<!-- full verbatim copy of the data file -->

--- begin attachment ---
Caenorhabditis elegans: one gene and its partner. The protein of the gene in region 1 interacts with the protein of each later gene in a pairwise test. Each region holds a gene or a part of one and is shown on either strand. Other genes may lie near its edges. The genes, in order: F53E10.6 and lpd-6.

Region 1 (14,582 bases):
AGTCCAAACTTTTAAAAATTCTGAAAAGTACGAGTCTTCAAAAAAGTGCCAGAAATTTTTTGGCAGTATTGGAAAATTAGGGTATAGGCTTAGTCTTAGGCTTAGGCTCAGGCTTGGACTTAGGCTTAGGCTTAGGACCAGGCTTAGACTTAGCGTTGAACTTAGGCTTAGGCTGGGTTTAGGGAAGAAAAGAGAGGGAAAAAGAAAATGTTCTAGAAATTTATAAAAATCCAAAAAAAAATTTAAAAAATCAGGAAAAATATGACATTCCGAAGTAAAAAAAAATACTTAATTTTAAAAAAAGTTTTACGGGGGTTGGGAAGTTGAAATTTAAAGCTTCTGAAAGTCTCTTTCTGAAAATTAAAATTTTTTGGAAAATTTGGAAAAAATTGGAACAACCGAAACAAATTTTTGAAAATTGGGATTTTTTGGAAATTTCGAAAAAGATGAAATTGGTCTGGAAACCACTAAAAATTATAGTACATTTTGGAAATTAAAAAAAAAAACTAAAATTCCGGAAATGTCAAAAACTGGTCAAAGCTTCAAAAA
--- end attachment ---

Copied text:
Caenorhabditis elegans: one gene and its partner. The protein of the gene in region 1 interacts with the protein of each later gene in a pairwise test. Each region holds a gene or a part of one and is shown on either strand. Other genes may lie near its edges. The genes, in order: F53E10.6 and lpd-6.

Region 1 (14,582 bases):
AGTCCAAACTTTTAAAAATTCTGAAAAGTACGAGTCTTCAAAAAAGTGCCAGAAATTTTTTGGCAGTATTGGAAAATTAGGGTATAGGCTTAGTCTTAGGCTTAGGCTCAGGCTTGGACTTAGGCTTAGGCTTAGGACCAGGCTTAGACTTAGCGTTGAACTTAGGCTTAGGCTGGGTTTAGGGAAGAAAAGAGAGGGAAAAAGAAAATGTTCTAGAAATTTATAAAAATCCAAAAAAAAATTTAAAAAATCAGGAAAAATATGACATTCCGAAGTAAAAAAAAATACTTAATTTTAAAAAAAGTTTTACGGGGGTTGGGAAGTTGAAATTTAAAGCTTCTGAAAGTCTCTTTCTGAAAATTAAAATTTTTTGGAAAATTTGGAAAAAATTGGAACAACCGAAACAAATTTTTGAAAATTGGGATTTTTTGGAAATTTCGAAAAAGATGAAATTGGTCTGGAAACCACTAAAAATTATAGTACATTTTGGAAATTAAAAAAAAAAACTAAAATTCCGGAAATGTCAAAAACTGGTCAAAGCTTCAAAAA